Test Site is a documentary by Jesper Wachtmeister focused on the unique—if not downright odd—life perspectives of 14 interesting characters, all living and creating in North America’s deserts.
The film is filled with breathtaking desert landscapes from Utah to our own backyards of the Coachella Valley and Morongo Basin. If the majestic imagery doesn’t draw you in, the personal stories—offering intimate looks at characters who would fit in a new-age Mark Twain novel—will.
Wachtmeister visits with folksinger Katie Lee, James “Flaming Eagle” Mooney; archaeologist David Nichols; Karen “dezert nymph” Reynolds; ex-homicide detective Pat Dingle; writer William L. Fox; Area 51 expert Glenn Campbell; bar owner Pat Laudenklos; artist Bobby Furst; desert-rave organizer Willy (Electronarcosis); musicians Mario Lalli and Tony Tornay from Fatso Jetson; drummer Johnny ”Sticks” Hilliard; and poet Richard Corsano. Each story is extraordinary!
Jesper is on a quest to learn about what goes on in the outskirts of civilization, where people are free to express themselves in ways not permitted in the urban world. The film takes viewers to artists’ colonies, temporary shelters for transient desert visitors at The Slabs, Peyote trips in sweat lodges guided by a real-life native-American medicine man, and crazy desert rock shows in box canyons powered by generators.
The film was produced in 2010, but I only recently learned of its existence. It boasts some of the most beautiful images of the desert I have ever seen. I was shocked to see footage of a generator party that I had attended in 1999, in a box canyon of the Indio Hills called the Iron Gate; the footage was shot by Steve Esterly. My dear, departed dog was actually in a frame. Dear sweet Kobe, rest in peace. It made me feel that stumbling upon this gorgeous piece of art, inspired in part by things I value most, was no accident.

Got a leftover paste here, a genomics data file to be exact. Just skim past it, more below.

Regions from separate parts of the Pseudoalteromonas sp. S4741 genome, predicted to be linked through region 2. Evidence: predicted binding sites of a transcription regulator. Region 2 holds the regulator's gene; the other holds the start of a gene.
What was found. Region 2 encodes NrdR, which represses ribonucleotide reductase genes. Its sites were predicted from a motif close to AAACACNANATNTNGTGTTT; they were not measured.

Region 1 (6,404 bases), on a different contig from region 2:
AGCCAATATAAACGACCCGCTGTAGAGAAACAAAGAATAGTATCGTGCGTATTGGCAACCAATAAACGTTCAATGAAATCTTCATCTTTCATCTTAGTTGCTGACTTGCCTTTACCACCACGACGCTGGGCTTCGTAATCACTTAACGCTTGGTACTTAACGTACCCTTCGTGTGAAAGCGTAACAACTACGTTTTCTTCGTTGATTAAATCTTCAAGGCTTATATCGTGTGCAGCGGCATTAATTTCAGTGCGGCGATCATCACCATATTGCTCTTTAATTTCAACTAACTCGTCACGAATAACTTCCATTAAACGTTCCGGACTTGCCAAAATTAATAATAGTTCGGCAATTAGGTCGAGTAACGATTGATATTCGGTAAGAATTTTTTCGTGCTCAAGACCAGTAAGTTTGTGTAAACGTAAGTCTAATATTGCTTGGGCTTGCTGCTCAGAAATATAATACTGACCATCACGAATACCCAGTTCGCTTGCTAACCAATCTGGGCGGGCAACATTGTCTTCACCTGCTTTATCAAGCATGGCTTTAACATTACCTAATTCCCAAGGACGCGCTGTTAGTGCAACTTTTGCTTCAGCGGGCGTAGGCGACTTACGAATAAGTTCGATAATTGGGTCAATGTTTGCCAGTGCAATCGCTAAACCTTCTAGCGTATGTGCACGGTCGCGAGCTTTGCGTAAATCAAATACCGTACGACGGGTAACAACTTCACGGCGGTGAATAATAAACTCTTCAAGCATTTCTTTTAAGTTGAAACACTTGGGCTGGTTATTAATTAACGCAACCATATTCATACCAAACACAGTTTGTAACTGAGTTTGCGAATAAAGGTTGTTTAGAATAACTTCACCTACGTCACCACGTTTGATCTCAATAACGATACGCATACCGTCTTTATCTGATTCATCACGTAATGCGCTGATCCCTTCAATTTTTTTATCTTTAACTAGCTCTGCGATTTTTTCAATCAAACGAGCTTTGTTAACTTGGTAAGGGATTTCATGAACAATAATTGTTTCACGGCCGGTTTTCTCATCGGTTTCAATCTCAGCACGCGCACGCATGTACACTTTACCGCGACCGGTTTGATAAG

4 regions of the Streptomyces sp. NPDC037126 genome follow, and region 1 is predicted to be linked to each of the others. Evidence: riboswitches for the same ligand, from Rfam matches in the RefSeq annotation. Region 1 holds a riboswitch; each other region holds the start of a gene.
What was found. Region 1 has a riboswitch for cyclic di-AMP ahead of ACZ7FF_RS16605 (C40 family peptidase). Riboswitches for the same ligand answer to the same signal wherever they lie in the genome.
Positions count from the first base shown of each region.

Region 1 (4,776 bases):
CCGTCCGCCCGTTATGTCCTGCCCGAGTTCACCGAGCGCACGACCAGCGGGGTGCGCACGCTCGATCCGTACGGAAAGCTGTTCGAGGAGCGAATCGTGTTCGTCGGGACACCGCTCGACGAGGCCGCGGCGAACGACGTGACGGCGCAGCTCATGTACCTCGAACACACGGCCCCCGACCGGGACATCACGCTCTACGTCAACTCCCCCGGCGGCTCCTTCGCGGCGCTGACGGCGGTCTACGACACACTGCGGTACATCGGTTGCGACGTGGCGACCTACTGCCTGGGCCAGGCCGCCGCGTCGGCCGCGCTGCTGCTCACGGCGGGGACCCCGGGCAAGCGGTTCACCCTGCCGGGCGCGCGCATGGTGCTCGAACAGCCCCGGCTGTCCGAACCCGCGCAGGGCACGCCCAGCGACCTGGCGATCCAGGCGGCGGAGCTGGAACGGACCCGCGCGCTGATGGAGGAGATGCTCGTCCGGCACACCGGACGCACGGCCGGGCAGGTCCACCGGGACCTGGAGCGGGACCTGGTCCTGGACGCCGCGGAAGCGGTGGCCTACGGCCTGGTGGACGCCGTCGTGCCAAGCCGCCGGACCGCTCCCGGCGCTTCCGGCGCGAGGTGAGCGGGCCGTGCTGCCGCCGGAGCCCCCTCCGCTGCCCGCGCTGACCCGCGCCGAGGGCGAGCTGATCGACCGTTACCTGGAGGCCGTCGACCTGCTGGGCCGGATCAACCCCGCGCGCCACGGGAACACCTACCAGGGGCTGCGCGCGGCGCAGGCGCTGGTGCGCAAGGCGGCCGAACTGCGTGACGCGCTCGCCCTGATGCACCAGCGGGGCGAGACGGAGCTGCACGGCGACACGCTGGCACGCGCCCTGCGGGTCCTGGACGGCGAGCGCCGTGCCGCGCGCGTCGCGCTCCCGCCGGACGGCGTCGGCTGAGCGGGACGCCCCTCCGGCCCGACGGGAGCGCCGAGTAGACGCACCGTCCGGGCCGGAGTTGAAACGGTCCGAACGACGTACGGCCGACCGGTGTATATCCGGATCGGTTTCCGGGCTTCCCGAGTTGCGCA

After viewing the entire 57-minute film, I had to learn more about the filmmaker. Based in Stockholm, Sweden, Jesper Wachtmeister has been making films and building light installations since his teens. It was his sense of adventure, and his love researching and exploring to find out more about a subject, that led him to creating documentary films. He prefers making films about the real world over make-believe scenarios, he said.
“I lived in and around L.A. in the early ’90s,” he said. “I studied filmmaking at Cal Arts. During that time, I took various kinds of adventurous and spiritual excursions in the desert. I was intrigued by the layers of mythology that are embedded in the desert landscapes—science fiction, old Westerns, the Swedish immigrants who died on their way west, the Las Vegas mob who brought people out in the desert to have them disappear, UFO-myths.
“It’s a place where, according to many beliefs, you are able to ‘find yourself.’ (It’s) a place for hallucinogenic rituals, ancient and modern. A place where people do what the hell they want, without having to think about their neighbors. And (it’s) a place to experience the awe of nature—where you feel both smaller and larger. In the desert, we humans enter into a very different kind of proportion than what we are used to. Seemingly, the law seems to look the other way, allowing people to blow off some steam. Make-shift communities exist there, like Slab City.”
Wachtmeister said he listened to Kyuss back in the 1990s, but he didn’t know much about the desert-rock scene until he began researching Queens of the Stone Age for the film.
“I didn’t really know about their connection to the desert or about Mario Lalli, Rancho de La Luna and generator gigs,” he said. “They opened up the whole family tree of Masters of Reality, Desert Sessions, Mark Lanegan, Fatso Jetson for me.
“The people I met were very different, depending on what their relation to the desert was. What they all seemed to share were exceptionally strong emotions while being in the desert: Fear, love, awe, freedom and inspiration.”
Wachtmeister returned to the desert not long ago for another documentary.
“Most recently, I made another film that was filmed around the world, but that also brought me back to the U.S. deserts—to Texas and in the Joshua Tree area. It’s called Microtopia, and is about inventors, artists and architects who have chosen to downscale their or others’ living/houses—in order to put money, time and resources on other things in life.”
Read more from Robin Linn at rminjtree.blogspot.com.